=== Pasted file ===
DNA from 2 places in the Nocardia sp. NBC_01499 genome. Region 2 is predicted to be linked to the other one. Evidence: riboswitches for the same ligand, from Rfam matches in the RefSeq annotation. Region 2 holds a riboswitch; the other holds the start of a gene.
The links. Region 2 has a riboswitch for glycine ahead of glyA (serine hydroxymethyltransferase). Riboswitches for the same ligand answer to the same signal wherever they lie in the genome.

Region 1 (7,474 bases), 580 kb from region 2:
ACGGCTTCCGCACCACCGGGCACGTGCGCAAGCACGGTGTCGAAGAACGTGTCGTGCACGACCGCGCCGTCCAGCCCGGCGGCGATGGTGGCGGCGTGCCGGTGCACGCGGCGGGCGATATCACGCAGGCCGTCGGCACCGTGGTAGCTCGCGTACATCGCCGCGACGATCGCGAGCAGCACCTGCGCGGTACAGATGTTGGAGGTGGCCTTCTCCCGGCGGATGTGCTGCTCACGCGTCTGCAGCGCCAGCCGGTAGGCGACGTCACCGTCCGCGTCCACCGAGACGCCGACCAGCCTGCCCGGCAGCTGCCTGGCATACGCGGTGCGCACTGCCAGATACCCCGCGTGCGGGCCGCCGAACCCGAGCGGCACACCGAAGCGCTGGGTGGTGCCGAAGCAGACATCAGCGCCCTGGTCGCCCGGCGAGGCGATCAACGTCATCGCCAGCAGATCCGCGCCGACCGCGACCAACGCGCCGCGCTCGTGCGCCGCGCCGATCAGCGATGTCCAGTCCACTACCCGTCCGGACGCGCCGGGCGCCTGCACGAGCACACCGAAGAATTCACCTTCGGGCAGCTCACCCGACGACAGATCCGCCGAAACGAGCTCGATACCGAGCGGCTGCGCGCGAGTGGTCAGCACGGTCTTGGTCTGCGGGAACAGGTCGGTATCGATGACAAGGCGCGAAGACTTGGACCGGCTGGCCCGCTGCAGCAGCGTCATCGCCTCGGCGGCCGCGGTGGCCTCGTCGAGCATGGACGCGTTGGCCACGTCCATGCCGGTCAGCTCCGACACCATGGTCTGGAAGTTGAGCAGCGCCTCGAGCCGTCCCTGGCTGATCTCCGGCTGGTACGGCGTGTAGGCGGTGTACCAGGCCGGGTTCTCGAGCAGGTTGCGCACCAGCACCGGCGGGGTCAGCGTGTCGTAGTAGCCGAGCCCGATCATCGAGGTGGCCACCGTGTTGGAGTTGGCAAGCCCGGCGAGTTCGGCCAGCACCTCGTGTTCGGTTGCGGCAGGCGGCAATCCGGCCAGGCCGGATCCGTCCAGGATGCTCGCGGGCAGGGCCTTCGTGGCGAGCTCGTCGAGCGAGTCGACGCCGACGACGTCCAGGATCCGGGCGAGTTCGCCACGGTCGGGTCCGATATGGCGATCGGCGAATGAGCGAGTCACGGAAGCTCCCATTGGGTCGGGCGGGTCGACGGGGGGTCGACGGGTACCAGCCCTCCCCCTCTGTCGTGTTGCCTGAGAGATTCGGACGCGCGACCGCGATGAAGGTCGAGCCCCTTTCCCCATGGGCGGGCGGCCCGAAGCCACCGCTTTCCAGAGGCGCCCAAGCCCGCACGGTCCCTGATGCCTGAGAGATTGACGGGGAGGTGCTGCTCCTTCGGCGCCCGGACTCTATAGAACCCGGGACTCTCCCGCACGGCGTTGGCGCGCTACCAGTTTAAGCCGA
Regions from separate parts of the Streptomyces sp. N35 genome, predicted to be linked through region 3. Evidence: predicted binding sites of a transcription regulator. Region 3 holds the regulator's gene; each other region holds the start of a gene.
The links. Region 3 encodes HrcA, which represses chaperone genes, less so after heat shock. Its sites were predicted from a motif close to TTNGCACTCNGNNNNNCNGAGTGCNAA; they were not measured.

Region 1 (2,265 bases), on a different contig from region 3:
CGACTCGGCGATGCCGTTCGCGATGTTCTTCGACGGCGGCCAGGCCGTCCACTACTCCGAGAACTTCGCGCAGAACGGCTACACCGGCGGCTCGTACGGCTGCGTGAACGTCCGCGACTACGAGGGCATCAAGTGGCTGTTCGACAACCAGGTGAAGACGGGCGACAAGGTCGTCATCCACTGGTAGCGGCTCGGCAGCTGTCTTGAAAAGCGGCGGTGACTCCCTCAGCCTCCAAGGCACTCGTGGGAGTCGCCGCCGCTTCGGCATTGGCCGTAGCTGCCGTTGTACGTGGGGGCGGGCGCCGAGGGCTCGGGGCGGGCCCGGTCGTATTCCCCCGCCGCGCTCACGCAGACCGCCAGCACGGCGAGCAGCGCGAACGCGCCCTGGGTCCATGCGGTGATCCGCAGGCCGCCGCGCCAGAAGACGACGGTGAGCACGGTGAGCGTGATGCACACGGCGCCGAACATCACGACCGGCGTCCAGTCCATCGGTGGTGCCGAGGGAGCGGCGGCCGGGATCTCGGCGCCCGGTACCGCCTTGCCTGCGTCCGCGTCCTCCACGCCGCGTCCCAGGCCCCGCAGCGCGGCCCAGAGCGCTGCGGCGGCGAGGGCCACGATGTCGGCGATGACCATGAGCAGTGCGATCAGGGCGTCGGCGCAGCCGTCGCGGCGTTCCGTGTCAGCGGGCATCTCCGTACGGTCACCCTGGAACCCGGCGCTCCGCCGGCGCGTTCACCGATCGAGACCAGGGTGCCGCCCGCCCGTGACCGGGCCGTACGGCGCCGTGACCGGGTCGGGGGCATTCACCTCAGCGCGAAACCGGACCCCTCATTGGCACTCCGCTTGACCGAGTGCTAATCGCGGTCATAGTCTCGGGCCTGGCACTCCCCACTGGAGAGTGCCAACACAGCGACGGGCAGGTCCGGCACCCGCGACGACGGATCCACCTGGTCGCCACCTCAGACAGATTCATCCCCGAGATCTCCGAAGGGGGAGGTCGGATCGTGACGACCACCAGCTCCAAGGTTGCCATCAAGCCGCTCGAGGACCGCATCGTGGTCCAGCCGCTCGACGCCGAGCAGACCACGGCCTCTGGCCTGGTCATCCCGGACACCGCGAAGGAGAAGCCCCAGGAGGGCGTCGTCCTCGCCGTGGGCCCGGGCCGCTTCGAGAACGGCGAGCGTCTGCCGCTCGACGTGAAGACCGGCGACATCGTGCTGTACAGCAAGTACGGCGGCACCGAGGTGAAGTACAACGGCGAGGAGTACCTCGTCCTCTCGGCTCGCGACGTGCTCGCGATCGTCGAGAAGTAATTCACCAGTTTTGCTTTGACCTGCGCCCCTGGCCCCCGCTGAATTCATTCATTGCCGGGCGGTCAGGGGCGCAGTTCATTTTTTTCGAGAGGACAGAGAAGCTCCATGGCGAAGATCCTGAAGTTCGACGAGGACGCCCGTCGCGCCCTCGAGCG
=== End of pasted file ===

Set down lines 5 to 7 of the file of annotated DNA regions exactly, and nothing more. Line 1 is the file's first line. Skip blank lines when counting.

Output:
Regions from separate parts of the Streptomyces sp. N35 genome, predicted to be linked through region 3. Evidence: predicted binding sites of a transcription regulator. Region 3 holds the regulator's gene; each other region holds the start of a gene.
The links. Region 3 encodes HrcA, which represses chaperone genes, less so after heat shock. Its sites were predicted from a motif close to TTNGCACTCNGNNNNNCNGAGTGCNAA; they were not measured.

Region 1 (2,265 bases), on a different contig from region 3: